City Council Member Robert Holden (R-Glendale, Maspeth, Middle Village, Ridgewood) joined Public Advocate Letitia James and other city and state elected officials listened to CUNY student testimonies on the ways in which divestment has impacted their education and their lives, at a Brooklyn College hearing on Wednesday.
“For years, New York State has starved CUNY of funding and threatened to cut critical educational opportunity programs,” said Smitha Varghese, Queens College student and New York Public Interest Research Group (NYPRIG) Board of Directors Chairperson. “Students have successfully fought off these cuts, and have come together using the Student Activity Fee to educate and engage their peers. Under a CUNY Board of Trustees proposal that first amendment right may be under attack.”
The Board seeks to relinquish student’s control of the student activities fee, which covers services on campuses such as student government, childcare centers, media clubs, and CUNY student senate. Reversing the use of a referendum and refund system, in the Board’s proposal, would threaten the system that keeps campus press independent and supports activist groups like NYPIRG.
Students testified on rising tuition costs. Per-student state funding has declined 18% since the 2008 recession. Such a disinvestment has left only one in four (26%) of CUNY students to graduate on time. The state has ensured that New York is moving away from the prospect of a free university as tuition is expected to increase $200 next year. Coupled with Governor Cuomo’s proposed cuts to programs that help low-income students and people of color, the move would further remove the city’s lowest-income students from pursuing an education that could issue them into middle-class.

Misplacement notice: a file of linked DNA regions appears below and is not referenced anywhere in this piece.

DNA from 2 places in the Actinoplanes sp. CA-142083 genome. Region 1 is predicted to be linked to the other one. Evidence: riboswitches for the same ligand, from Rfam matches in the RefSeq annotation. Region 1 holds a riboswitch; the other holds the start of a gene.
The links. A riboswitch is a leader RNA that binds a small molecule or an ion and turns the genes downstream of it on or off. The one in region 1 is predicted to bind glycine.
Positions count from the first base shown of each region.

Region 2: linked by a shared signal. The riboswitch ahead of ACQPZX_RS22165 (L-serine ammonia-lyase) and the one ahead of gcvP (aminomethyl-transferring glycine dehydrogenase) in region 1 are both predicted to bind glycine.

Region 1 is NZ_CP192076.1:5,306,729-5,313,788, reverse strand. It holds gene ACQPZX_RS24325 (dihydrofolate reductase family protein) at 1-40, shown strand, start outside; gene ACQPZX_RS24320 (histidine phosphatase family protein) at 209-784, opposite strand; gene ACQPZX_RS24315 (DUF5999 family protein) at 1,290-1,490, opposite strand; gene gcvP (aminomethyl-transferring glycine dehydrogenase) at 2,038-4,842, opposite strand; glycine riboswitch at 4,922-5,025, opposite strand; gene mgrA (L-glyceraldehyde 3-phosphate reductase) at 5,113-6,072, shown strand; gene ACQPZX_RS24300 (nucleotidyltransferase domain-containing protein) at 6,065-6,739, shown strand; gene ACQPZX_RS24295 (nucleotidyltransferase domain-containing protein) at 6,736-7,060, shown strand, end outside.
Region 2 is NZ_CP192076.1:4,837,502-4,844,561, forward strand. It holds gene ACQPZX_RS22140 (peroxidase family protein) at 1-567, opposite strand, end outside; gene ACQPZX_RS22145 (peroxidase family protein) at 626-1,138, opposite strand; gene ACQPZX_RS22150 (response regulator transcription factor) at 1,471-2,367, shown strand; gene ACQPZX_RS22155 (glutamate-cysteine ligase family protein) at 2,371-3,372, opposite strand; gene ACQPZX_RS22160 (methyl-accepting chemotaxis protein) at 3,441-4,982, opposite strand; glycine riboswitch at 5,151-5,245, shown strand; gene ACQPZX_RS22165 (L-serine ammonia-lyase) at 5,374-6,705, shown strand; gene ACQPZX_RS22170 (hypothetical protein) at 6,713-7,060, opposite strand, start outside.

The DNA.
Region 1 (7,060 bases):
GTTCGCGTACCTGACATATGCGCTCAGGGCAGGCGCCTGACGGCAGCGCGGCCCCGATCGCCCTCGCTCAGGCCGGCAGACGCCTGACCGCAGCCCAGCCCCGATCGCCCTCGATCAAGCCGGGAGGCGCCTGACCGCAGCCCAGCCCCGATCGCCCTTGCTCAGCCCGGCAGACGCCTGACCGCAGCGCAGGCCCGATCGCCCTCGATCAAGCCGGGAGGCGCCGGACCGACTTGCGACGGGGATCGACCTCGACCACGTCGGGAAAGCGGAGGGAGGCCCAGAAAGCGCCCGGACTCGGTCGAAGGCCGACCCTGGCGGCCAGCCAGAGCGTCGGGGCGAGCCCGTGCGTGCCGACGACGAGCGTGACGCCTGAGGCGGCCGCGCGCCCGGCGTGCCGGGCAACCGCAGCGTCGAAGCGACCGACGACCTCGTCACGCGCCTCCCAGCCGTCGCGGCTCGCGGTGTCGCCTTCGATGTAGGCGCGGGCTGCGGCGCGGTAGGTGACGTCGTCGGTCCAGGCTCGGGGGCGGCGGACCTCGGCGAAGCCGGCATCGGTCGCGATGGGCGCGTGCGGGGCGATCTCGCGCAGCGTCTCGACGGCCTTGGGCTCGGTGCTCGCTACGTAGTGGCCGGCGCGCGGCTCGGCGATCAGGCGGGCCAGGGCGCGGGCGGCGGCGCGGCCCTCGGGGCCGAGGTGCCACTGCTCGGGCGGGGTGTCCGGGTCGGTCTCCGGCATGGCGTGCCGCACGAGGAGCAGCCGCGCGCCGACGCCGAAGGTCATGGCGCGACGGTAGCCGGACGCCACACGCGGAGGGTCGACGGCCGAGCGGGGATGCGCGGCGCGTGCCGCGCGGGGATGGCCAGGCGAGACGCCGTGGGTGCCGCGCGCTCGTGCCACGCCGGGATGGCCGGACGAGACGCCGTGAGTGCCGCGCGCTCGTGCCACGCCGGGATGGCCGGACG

Holden, who taught at CUNY schools for 40 years, knows all too well why so few students graduate on time.
“We had problems getting course substitutions, as faculty, we had to argue on whether a student could graduate. Many times students would have to stay six more months to get the course that they needed, and that was through no fault of their own, because there wasn’t enough money in the budget to offer that class, or the class was ‘filled’,” said Holden.
The Councilmember was especially vocal on the lack of funding and proposals that disenfranchises students.
“CUNY is shortchanged. We were College of Technology but we didn’t have the technology. Many students graduating from high school had better technology than we had in my department at CUNY in Downtown Brooklyn,” Holden said.
Holden describes making due with less at CUNY while teaching graphic design, which in turn left students less prepared.
“We didn’t have smartboards, we didn’t have the latest software, yet we were expected to teach on a higher level and prepare students for the industry,” the lawmaker recalled.
In Brooklyn, 70% of people 25 and older do not have a bachelor’s degree. Investment in CUNY could change that. For many of CUNY’s diverse working-class students, education should be a means to the middle-class. But at present CUNY students are faced with cuts to programs that enable them to afford school, too few advisors, underpaid staff and adjuncts, deplorable and crumbling facilities, limited childcare options, tuition hikes and an overall lack of investment in their success.
The council member who is on the Committee on Higher Education, which has jurisdiction over CUNY, urged students to make their demands known to state officials.
“We have to go after the Governor on this one,” said Holden. “In his years as the Governor he [Cuomo] hasn’t funded CUNY, in my 40 years at CUNY, we’ve never gotten the funding that we deserve.”